Should You Stick With This Bank?
Maxwell is a member of The Motley Fool Blog Network -- entries represent the personal opinion of the blogger and are not formally edited.
Back in the late 1990s, Bank of America (NYSE: BAC) was considered to be a safe and reliable bank. Fast forward to 2008 and we saw the close collapse of the banking industry. Almost five years later, Bank of America, along with its peers, continues to struggle returning to their former glory. Part of the problem is the stalling economic recovery. Additionally, expect the financial sector in general to face pressure as the fiscal cliff rapidly approaches. If we did go over the cliff, financials could be one of the worst performers of that period. That is why I am going to be looking at Bank of America with the long-term in mind.
If you keep up on the latest news over the past few years, you would think that Bank of America is still doing very badly. Fortunately, this is not the case with shares up over 70% year to date. However, do not be fooled that everything is fantastic. The bank reported 3rd quarter earnings on October 17 of earnings per share of $0.28 on revenue of $20.7 billion. Analysts polled were looking for earnings per share of $0.18 on revenue of $21.9 billion. As you can see, the bank beat on earnings per share but stumbled on revenue. This just proves that despite strength in shares, the underlying problems still lurk. Currently, there are three factors that are hurting Bank of America from moving forward and producing a meaningful profit: large amounts of toxic debt on its balance sheet, acquisition of Merrill Lynch and Countrywide, and regulation. However, before we get into these factors lets breakdown the fundamentals and see if they warrant a long term investment.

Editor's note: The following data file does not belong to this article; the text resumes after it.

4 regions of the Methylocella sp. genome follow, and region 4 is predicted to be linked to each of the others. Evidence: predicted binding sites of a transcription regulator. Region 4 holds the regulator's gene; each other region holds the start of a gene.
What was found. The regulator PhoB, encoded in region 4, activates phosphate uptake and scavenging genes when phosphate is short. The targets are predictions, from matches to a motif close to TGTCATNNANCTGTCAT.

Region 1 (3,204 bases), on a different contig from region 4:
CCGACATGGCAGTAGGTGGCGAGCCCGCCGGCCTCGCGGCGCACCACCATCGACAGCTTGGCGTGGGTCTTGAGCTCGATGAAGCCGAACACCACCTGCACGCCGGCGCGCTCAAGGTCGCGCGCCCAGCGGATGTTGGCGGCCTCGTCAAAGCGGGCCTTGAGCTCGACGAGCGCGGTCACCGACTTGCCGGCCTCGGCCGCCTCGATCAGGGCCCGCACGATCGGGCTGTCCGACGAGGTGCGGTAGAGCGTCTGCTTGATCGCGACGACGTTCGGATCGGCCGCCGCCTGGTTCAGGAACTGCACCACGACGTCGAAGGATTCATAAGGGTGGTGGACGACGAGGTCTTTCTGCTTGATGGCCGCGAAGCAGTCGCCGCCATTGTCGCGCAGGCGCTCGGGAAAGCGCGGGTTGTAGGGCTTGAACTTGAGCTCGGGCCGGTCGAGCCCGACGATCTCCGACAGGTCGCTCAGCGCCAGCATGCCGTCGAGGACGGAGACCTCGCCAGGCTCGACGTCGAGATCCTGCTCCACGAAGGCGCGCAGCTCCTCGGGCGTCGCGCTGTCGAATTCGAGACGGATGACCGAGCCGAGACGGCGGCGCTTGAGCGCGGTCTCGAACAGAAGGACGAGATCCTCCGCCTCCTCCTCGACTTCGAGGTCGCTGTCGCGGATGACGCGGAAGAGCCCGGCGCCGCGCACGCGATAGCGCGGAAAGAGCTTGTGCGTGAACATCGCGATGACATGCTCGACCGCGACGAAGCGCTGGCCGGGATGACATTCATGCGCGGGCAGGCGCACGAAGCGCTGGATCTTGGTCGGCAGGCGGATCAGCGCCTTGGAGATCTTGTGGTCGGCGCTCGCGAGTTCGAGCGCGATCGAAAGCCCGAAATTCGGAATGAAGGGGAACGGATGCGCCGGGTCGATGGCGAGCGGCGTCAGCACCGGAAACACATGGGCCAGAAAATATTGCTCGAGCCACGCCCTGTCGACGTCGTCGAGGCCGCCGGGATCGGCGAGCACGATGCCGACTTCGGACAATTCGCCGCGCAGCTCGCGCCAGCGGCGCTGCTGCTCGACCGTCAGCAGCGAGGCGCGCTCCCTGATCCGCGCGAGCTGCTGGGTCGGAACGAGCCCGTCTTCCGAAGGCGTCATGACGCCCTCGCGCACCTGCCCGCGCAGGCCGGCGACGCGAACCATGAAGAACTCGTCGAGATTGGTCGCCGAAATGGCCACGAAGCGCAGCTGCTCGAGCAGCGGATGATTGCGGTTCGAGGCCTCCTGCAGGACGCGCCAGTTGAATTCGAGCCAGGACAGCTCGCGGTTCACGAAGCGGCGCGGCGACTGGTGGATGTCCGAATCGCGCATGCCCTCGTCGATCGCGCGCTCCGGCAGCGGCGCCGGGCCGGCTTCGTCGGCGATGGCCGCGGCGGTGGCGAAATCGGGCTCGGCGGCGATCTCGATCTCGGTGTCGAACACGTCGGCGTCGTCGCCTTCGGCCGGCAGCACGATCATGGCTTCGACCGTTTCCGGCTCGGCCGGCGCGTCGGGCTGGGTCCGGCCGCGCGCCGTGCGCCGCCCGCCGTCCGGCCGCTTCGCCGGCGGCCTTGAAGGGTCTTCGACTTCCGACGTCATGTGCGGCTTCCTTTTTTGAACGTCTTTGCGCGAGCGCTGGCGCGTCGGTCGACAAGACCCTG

Bank of America has a market cap of $101.6 billion and currently has a "hold" rating from analysts. Currently, the company has a price to earnings of 16 and a forward price to earnings of 9.72. Furthermore, the company has price to book of 0.43, price to cash of 0.96 and a price to free cash flow of 3. Earnings are forecasted to rise 131% next year and 7.2% over the next five years. It should be noted that the bank does have a debt to equity of 2.5. However, after seeing the bank's cash per share ratio of 10, I am not worried about debt. As you can see the bank has a nice cash pile, manageable debt, good forecasted growth for next year and valuation ratios are undervalued. Now, let’s compare these fundamentals to some of Bank of America's top competitors: Citigroup (NYSE: C), JP Morgan (NYSE: JPM), Goldman Sachs (NYSE: GS) and Wells Fargo (NYSE: WFC).
Citigroup has a market cap of $105 billion and has a "hold" rating from analysts. Currently, the company has a price to earnings of 15 but forecasted future earnings give the company a forward price to earnings ratio of 7.75. PEG comes in at 1.44, price to sales is at 1.5, price to book 0.56 and price to free cash flow is at 5.71. Citigroup does have a nice cash pile of 11.5 cash per share ratio. Furthermore, total debt to equity comes in at 2.8. Earnings per share growth only comes in at 14% next year. While Citigroup may have more cash and slightly cheaper in forward earnings, I like Bank of America's growth rates a little more and I like Bank of America's valuation ratios more, collectively.